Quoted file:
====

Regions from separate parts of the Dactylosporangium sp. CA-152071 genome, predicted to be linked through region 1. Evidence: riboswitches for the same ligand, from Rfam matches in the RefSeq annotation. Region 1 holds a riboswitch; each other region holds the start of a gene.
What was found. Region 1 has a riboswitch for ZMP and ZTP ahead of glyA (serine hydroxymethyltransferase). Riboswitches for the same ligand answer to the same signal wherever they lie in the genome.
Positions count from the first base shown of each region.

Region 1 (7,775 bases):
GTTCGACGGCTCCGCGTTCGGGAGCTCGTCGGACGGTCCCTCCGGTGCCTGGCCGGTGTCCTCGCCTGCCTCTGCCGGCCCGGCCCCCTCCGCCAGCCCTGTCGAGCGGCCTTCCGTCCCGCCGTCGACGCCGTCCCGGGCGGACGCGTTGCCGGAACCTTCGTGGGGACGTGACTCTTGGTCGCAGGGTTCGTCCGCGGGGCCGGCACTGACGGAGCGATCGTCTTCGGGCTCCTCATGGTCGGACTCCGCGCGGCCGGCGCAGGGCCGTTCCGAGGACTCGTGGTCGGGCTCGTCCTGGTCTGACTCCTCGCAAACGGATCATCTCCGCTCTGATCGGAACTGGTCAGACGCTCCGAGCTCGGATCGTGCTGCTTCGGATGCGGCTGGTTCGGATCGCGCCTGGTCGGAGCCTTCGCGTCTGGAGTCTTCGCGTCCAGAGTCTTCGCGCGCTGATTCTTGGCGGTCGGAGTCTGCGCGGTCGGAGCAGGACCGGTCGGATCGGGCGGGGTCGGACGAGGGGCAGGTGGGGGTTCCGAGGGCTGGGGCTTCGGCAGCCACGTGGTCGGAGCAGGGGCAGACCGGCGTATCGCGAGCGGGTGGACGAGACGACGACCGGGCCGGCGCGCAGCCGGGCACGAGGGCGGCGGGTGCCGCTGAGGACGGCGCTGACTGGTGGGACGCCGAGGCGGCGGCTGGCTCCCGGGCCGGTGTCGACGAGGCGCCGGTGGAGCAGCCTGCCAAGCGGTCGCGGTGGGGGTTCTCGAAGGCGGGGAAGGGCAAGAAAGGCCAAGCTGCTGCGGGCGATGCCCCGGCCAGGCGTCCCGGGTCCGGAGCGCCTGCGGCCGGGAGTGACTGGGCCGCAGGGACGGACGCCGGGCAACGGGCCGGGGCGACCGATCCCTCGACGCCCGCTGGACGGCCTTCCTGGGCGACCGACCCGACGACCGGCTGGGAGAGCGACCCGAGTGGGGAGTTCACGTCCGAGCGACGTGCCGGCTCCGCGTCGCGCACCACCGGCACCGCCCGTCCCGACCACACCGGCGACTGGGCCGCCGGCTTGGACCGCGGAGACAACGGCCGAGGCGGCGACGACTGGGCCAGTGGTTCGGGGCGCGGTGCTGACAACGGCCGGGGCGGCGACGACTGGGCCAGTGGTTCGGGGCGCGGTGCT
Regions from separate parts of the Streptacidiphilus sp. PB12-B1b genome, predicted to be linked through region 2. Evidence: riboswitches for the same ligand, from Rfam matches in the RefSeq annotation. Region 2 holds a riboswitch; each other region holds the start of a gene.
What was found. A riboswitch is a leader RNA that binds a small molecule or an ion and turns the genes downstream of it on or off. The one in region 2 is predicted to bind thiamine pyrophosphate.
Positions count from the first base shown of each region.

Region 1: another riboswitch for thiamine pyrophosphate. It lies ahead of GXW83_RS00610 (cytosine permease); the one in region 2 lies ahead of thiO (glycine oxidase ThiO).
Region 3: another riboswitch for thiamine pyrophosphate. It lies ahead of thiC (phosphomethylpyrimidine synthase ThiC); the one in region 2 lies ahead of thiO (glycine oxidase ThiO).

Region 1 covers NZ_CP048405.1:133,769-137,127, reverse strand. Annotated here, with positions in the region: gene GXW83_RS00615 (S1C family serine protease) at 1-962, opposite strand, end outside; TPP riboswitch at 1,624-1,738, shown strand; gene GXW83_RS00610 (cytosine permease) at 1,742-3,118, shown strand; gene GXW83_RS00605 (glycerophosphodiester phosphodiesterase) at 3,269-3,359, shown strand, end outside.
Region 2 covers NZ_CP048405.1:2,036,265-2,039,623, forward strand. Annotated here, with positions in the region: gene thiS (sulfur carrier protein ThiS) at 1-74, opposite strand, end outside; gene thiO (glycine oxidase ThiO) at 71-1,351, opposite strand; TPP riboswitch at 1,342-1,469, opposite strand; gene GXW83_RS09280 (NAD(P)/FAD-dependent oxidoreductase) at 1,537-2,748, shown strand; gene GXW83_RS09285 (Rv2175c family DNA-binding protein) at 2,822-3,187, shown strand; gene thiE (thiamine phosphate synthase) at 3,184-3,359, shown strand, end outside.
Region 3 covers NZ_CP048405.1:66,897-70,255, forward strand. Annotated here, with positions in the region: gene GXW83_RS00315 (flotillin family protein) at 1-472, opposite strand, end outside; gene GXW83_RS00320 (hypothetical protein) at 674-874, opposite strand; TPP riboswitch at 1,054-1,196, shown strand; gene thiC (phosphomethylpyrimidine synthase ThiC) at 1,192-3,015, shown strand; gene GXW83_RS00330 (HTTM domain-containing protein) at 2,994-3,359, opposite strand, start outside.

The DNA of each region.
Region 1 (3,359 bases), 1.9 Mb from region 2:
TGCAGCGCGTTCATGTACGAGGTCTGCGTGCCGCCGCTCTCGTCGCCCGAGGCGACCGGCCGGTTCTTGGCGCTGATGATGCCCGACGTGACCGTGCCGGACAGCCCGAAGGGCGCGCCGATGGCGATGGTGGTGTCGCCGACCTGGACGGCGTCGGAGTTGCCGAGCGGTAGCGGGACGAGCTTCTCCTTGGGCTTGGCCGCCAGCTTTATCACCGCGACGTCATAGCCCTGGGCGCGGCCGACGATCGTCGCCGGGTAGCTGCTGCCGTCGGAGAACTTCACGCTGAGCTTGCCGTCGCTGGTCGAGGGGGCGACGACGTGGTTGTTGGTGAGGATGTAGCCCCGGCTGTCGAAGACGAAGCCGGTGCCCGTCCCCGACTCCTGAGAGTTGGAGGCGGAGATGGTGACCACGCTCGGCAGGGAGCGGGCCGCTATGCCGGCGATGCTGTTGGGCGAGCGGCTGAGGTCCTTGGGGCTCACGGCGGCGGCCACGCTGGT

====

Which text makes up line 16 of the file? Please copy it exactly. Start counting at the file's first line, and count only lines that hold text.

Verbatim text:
TGCAGCGCGTTCATGTACGAGGTCTGCGTGCCGCCGCTCTCGTCGCCCGAGGCGACCGGCCGGTTCTTGGCGCTGATGATGCCCGACGTGACCGTGCCGGACAGCCCGAAGGGCGCGCCGATGGCGATGGTGGTGTCGCCGACCTGGACGGCGTCGGAGTTGCCGAGCGGTAGCGGGACGAGCTTCTCCTTGGGCTTGGCCGCCAGCTTTATCACCGCGACGTCATAGCCCTGGGCGCGGCCGACGATCGTCGCCGGGTAGCTGCTGCCGTCGGAGAACTTCACGCTGAGCTTGCCGTCGCTGGTCGAGGGGGCGACGACGTGGTTGTTGGTGAGGATGTAGCCCCGGCTGTCGAAGACGAAGCCGGTGCCCGTCCCCGACTCCTGAGAGTTGGAGGCGGAGATGGTGACCACGCTCGGCAGGGAGCGGGCCGCTATGCCGGCGATGCTGTTGGGCGAGCGGCTGAGGTCCTTGGGGCTCACGGCGGCGGCCACGCTGGT